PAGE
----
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Museum to mark Yellowknife's hockey heritage


The Prince of Wales Northern Heritage Centre is taking advantage of Hockey Day in Canada festivities next week with a new exhibition that will remind the city of its rich hockey culture.

Beginning Thursday and taking place over the coming months, the museum will be staging a small exhibit recognizing Frank Horvat, a former Giant Mine worker who worked at the mine and who was a leading player on the Giant Mine Grizzlies from 1952 to 1967.

Ryan Silke, a museum exhibitor and historian of the city's early days, said the exhibit is planned as a window into how Yellowknife's founding mines and ice hockey culture were deeply intertwined.

"Yellowknife's early history is really framed around gold mines and the settlers that came to Yellowknife and a lot of them were Prairie boys and people that came and established the culture of sport, especially hockey," said Silke.

Before city residents had access to nationwide, professional hockey broadcasts with the advancement of television in the late sixties, local teams playing the sport provided both a huge recreational activity and spectator attraction.

Silke said in the city's earliest years leading into the Second World War, the battles between the Con Mine (Cougars), the Negus Mine (Hogans) and the town's business-sponsored teams were legendary for their "primitive conditions."

Before the Gerry Murphy Arena was constructed in 1948 at the location of what is now Somba K'e Civic Plaza, Yellowknife's early play took place on cleared rinks and in-between hand-built wooden boards.

"For a long time they built them on the ice and had to make due with pressure cracks and everything else that would happen on the bay," said Silke.

"They were nice rinks and if you look at old photos, they had nice boards made out of planks and lighting for the middle of the winter."

The mines, in particular, recruited players from the South, developed athletic clubs to build camp spirit and athleticism, and financed all of the equipment and infrastructure needed to build a competitive sport social scene that largely revolved around the sport, explained Silke.

"Hockey was an important part of those early athletic clubs and led to the forming of teams that competed against each other to pass time," he said.

"For a lot of these guys who worked and played, it was a very seriously competitive sport and it was not just fun. A lot of guys likened it a lot to being like war and the mining companies would actually hire based on athletic skill."

Most often this athletic skill was associated with hockey, but the mines also sought out fastball and softball players, as well as tennis players and curlers to complement the town's early culture, said Silke.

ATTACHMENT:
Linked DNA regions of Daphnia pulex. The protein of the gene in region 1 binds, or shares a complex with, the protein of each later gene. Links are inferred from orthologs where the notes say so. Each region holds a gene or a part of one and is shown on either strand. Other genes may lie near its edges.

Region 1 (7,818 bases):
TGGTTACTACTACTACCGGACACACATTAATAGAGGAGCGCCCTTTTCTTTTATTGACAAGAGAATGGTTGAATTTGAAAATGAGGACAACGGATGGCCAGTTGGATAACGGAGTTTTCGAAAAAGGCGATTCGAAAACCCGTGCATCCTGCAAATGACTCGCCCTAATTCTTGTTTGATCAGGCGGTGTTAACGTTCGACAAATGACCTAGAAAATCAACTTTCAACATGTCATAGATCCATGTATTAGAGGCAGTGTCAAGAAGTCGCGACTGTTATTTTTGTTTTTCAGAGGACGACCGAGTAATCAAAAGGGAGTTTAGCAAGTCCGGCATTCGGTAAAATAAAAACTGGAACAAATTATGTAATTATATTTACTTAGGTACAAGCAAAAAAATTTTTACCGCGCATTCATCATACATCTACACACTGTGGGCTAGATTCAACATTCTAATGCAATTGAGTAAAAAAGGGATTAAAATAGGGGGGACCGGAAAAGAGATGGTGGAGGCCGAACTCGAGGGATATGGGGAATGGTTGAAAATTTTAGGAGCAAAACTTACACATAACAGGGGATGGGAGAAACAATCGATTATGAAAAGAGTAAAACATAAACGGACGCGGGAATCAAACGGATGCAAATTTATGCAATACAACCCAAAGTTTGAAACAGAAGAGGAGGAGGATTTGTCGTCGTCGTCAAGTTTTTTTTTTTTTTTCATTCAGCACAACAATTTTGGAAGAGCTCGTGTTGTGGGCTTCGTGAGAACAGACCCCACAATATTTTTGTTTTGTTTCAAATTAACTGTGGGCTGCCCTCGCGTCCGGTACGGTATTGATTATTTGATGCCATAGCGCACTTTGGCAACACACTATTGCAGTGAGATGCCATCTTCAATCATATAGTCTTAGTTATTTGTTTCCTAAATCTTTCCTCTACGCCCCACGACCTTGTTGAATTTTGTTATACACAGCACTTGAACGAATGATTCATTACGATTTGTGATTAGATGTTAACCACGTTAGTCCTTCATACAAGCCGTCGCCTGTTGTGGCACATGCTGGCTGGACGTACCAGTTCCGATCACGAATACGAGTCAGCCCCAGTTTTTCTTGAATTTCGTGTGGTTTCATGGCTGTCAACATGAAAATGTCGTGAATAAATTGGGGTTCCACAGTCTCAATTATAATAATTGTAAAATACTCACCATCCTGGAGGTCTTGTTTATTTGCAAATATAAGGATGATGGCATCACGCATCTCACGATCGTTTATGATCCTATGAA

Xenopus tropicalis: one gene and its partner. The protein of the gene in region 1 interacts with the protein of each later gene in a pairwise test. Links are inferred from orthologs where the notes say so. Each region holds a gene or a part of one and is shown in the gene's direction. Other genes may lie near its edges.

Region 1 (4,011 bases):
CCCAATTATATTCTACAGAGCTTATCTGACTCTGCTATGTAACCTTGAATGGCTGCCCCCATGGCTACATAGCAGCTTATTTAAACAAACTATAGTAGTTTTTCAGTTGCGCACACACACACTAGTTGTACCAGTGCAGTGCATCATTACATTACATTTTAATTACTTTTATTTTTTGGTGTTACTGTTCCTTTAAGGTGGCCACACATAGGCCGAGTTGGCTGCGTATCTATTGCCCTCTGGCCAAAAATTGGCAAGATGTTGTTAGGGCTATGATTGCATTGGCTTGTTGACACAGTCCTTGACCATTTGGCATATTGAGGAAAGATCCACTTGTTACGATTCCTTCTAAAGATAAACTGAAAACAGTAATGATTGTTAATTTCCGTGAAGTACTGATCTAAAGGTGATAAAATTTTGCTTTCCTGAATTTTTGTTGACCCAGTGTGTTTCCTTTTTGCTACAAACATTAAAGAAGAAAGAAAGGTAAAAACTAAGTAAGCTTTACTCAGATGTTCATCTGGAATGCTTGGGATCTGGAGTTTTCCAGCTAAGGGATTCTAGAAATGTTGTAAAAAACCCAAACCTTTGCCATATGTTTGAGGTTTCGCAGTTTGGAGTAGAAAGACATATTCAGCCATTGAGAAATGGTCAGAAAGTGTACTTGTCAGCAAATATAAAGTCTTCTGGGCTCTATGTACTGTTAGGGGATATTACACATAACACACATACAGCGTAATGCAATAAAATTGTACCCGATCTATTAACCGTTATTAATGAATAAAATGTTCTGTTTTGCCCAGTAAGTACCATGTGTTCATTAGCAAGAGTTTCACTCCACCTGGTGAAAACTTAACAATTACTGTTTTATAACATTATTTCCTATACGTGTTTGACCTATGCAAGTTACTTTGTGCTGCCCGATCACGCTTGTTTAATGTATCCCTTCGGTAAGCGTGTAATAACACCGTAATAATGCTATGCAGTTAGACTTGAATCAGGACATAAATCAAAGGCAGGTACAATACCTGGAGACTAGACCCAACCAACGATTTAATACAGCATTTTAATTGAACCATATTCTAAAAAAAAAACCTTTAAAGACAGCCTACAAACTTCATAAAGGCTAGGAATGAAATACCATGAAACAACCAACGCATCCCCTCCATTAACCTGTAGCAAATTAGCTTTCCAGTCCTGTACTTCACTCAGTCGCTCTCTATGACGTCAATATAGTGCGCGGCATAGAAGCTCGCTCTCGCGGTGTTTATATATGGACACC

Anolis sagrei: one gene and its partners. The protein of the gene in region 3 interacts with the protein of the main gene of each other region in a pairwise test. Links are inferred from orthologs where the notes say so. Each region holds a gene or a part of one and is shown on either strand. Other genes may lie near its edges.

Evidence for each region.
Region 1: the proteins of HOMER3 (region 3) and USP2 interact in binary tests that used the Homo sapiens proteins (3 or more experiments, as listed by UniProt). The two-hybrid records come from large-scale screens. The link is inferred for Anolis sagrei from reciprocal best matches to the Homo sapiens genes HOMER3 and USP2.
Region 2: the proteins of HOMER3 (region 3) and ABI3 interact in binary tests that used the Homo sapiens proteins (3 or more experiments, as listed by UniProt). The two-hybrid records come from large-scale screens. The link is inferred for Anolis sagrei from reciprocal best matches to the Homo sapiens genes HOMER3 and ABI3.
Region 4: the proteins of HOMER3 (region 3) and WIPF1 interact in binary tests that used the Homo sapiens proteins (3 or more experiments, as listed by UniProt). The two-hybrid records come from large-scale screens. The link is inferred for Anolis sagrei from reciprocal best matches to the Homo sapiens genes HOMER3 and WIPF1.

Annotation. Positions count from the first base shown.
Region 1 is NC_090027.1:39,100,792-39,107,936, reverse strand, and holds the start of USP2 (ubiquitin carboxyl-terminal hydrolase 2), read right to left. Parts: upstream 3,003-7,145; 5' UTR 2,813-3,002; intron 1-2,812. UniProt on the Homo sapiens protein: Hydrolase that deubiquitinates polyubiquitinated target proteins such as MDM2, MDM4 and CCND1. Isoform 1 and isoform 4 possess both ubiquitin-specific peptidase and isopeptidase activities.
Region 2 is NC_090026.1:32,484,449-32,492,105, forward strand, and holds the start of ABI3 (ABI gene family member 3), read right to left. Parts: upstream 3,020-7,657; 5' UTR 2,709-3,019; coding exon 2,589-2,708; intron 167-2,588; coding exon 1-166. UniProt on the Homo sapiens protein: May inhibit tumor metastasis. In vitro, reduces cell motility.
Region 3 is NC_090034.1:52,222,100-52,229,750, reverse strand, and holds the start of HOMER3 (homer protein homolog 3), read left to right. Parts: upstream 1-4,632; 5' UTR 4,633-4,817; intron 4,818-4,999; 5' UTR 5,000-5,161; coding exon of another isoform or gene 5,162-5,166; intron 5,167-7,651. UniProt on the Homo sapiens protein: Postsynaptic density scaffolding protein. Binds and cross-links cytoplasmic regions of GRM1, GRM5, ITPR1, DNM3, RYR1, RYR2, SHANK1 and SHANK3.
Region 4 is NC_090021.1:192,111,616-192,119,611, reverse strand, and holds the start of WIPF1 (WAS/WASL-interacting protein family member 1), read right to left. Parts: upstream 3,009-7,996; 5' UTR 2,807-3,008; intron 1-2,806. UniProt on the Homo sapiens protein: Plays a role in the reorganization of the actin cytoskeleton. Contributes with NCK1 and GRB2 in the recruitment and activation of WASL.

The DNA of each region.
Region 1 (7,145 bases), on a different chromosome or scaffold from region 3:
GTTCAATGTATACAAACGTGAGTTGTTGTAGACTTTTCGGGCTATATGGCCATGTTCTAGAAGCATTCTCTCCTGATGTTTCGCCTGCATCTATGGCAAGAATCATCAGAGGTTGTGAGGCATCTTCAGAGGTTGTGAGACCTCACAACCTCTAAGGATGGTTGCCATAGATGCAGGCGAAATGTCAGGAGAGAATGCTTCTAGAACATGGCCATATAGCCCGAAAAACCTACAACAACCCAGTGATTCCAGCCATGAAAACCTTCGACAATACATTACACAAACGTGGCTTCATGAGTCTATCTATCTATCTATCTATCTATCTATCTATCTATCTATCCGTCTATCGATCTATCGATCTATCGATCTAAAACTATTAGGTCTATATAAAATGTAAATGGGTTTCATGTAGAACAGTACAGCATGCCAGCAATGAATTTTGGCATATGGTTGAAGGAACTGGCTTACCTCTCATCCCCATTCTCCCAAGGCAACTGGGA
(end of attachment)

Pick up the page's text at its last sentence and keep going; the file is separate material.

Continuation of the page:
A Giant Mine Grizzlies hockey sweater, worn by former miner worker and mine hockey player Frank Horvat from the 1965/66 season. The museum also has a pair of Horvat's skates from the same year - the final year before he retired and left Yellowknife for Alberta.

Horvat - the Grizzlies' star player and captain for years - is one of the few historical personalities in the city who have donated equipment to the museum to show the deep inter-connectedness of hockey and mining.

Horvat's Giant Mine Grizzlies hockey sweater as well as skates from his final season of 1965/66 were acquired by the museum a few years ago when he died in Alberta.

"After Frank died, his family got in touch and we have some of his things - including his jersey and a pair of skates," said Silke.  "They had asked that if there was a place to put his equipment in Yellowknife and to honour Frank for his years of playing hockey, that they would be happy to ship them up.

"The museum was happy to put them on display."

Part of the exhibit will include the Walter Howe Cup - the ultimate coveted prize among teams and a prized possession at the museum. Based on its condition, Silke said it is clear that it reveals the tough and tumble culture of early hockey among early inhabitants.

"The trophy had a difficult journey through its life and it was basically always the case that the team who wins the cup can do whatever the hell they want with it," said Silke.

He added that there are legends of it being hoisted up flagpoles, hidden deep underground and used to drink beer or champagne.

"This cup would have also had handles but they are long gone and fell off at some point."

Silke said what may be most important of all of this history, however, is how it gave route to the hockey presence that is in Yellowknife and the NWT today.

Specifically, many of the characters who stayed around and played for years, often also assisted with youth hockey development or referee training or old timers and senior hockey development.

A few, namely Greg Vaydik and Vic Mercredi were even good to get to the National Hockey League, however briefly.

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